Prisoners will soon be bigger players in those high-stakes redistricting fights, even if unwittingly, thanks to a change in federal policy governing how they’re to be counted in the 2010 census.
Prison populations have historically been included in national headcounts, but now Census officials will make data on inmate populations available to states earlier than in the past.
This change will allow states to decide whether to count inmates for purposes of redistricting. If a state makes that choice, it would have to decide where inmates should be considered residents — in rural towns, where prisons are often built, or in cities, where many prisoners come from.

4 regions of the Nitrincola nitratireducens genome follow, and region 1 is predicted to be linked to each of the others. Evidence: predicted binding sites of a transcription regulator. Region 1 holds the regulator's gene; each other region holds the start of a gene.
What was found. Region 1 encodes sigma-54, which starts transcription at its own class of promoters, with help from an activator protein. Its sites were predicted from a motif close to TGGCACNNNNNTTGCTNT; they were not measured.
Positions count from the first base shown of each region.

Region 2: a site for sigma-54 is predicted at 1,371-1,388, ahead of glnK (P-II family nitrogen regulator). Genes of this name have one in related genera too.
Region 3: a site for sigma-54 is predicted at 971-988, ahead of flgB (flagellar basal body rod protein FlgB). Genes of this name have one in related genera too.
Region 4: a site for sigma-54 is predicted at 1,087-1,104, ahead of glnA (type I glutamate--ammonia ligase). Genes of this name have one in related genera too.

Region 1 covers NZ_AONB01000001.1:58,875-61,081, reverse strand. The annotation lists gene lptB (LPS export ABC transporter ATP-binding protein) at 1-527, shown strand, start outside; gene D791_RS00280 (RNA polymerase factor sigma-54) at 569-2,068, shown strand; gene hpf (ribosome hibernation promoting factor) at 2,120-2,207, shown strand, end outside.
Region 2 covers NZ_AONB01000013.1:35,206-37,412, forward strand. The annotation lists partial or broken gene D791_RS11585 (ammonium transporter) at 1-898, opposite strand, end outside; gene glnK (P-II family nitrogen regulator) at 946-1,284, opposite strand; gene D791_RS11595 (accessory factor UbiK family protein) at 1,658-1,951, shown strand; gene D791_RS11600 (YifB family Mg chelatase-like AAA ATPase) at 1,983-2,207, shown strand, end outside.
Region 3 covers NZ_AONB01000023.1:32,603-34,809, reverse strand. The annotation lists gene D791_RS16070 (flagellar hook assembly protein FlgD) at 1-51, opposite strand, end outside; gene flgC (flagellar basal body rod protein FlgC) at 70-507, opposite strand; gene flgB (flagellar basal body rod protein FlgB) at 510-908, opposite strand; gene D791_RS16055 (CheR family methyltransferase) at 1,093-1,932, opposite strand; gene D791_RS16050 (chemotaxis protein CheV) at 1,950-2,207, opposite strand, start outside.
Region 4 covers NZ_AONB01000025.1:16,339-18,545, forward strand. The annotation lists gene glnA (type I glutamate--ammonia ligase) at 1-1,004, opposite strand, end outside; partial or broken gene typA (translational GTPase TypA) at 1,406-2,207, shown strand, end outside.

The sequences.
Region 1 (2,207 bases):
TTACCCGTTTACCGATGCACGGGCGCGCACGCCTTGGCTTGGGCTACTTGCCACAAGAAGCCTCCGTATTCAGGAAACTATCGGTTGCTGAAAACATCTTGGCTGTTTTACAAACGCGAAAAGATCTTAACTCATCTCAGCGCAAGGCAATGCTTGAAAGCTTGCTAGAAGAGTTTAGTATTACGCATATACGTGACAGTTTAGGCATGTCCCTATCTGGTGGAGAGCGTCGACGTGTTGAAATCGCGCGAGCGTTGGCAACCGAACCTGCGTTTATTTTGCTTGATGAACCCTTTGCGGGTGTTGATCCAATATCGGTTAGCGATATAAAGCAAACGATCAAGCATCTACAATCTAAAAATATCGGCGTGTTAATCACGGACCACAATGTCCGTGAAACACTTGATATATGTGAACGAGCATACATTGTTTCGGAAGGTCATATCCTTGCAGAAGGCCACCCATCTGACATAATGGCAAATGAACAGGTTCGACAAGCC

Doesn't this allow cities to gain redistricting efforts possibly moving redistricting to large urban areas? Wouldn't this help Democrats, who tend to gain more votes in urban areas?
Asked by Anonymous at 2:27 PM on Feb. 12, 2010 in Politics & Current Events
Answer by Anonymous at 2:29 PM on Feb. 12, 2010
Answer by NotPanicking at 2:34 PM on Feb. 12, 2010
Answer by 29again at 2:46 PM on Feb. 12, 2010
The black community says "We want what is ours" read more in my question I asked about this before. It doesn't end with changing voting for inmates, it goes to more funding to select target areas and door-to-door man-hunt to get more census info and ultimately MORE POWER!
Answer by itsmesteph11 at 4:16 PM on Feb. 12, 2010
Next question overall
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